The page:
Notes from the Fell: Rag Rug Color Gamps

How to understand your rug‘s warp and weft color interactions

Tom Knisely May 20, 2024 - 5 min read

Notes from the Fell: Rag Rug Color Gamps Primary Image

Tom wove a series of color gamps using 8/4 cotton warp and rag wefts to better understand the color interactions that happen in rag weaving. Photos by Matt Graves

The inspiration for this piece came months ago, as the Handwoven team watched a draft version of Tom Knisely’s new rag rug video course. Everyone remarked about how clever his rug gamps were, and we immediately asked Tom to write about creating them for the Handwoven Summer 2024 issue. That issue is out now.

Tom‘s new video is live, too. Watch him explain how he uses the gamps—and get all his tips for weaving rag rugs in the new How to Weave a Rag Rug video.

A gamp is a marvelous weaving tool. What is a gamp? It’s like a sampler that weavers use to study multiple threadings and treadlings, or (one of my favorites), color interactions.

Color gamps use several colors as warp stripes—they could be a range of neutral colors, or all the primary and secondary colors on a color wheel, or a rainbow order of red, orange, yellow, green, blue, indigo, and violet. You could thread a monochromatic gamp in blues going from the lightest shade to the darkest. The weft is woven in the same color order as the warp, or what is called tromp-as-writ. As you weave, you‘ll clearly see how the warp and weft colors interact with each other.


Even though the 8/4 cotton warp is relatively small compared to the thick rag weft, warp color can make a big difference in how the weft appears.

I wondered whether making a color gamp for rag weaving would prove to be a valuable way to learn what happens when colored rags are woven into different color families of warp ends.

Planning a rag rug color gamp

My excitement took me to the fabric store to buy solid-colored fabrics in primary, secondary, and tertiary colors. I was in luck when I found the quilters’ cotton fabrics. I used a color wheel to help me pick out the 12 colors needed for my experiment in addition to black, gray, and white. Because I didn’t know exactly how much fabric I would need, I purchased 5 yards of each color so I would have long strips of fabric to work with. That gave me more than enough weft for this experiment, with plenty of leftovers for other rugs later.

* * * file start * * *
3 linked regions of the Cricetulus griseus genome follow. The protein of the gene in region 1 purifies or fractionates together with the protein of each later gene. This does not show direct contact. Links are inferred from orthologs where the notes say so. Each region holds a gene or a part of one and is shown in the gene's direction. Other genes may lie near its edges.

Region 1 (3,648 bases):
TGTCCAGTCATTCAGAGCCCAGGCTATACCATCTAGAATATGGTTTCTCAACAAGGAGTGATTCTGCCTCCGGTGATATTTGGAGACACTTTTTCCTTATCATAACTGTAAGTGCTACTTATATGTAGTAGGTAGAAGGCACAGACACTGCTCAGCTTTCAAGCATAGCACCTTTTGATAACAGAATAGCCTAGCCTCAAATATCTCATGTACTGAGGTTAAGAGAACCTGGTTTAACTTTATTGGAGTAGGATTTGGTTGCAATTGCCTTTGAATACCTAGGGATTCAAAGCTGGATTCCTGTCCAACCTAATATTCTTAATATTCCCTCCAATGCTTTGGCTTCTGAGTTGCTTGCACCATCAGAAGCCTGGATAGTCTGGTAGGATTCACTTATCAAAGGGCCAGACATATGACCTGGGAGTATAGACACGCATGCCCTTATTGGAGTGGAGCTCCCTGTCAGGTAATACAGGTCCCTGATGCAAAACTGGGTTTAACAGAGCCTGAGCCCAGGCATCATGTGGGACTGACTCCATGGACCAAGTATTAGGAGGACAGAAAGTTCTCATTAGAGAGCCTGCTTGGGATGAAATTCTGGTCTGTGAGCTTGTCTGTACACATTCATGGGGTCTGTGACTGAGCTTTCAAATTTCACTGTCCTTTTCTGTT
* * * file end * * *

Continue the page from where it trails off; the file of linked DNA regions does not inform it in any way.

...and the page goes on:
I washed the fabrics in hot water on a regular cycle to tighten them up, and dried them on a regular setting. To prepare my weft, I tore each length of cloth into 1½-inch strips and tapered the ends. I knew I wanted to warp and weave four different color gamps: neutrals, reds and purples, yellows and oranges, and blues and greens. Each piece of fabric produced twenty-one 1½-inch strips. I put aside five strips of each fabric color for each gamp.

I started preparing myself to warp my loom four times for this color study. I knew that I wanted to weave each of the weft colors for about 4 inches and that each warp color would be about 4 inches wide. If I wanted to weave all 12 colors plus the three neutrals, I would need 60 inches of warp for the color areas. I added 12 inches for 20 percent take-up and 36 inches for hems and loom waste, for a total of 3 yards for the warp length.

The resulting color gamps you see here have been invaluable resources when choosing project colors.

Left: The value of warp yarn also affects the weft. Jewel-tone rags are the star of the show with a darker warp but fade to the background when paired with a lighter warp. Right: Tom’s rag-weaving color gamps are invaluable resources when it’s time to choose project colors.

I hope you try weaving your own color gamps and experience the fun of seeing how different colors play together in your warp and weft.

To read more about Tom's rag rug gamp experiment, and for the charts showing his warp color orders, visit Handwoven Summer 2024. You can also find those charts as well as more photos of the gamps in his book Weaving with Rags.

TOM KNISELY is the resident weaving and spinning instructor for Red Stone Glen Fiber Arts Center. He is a regular contributor to Handwoven and has written five books on weaving.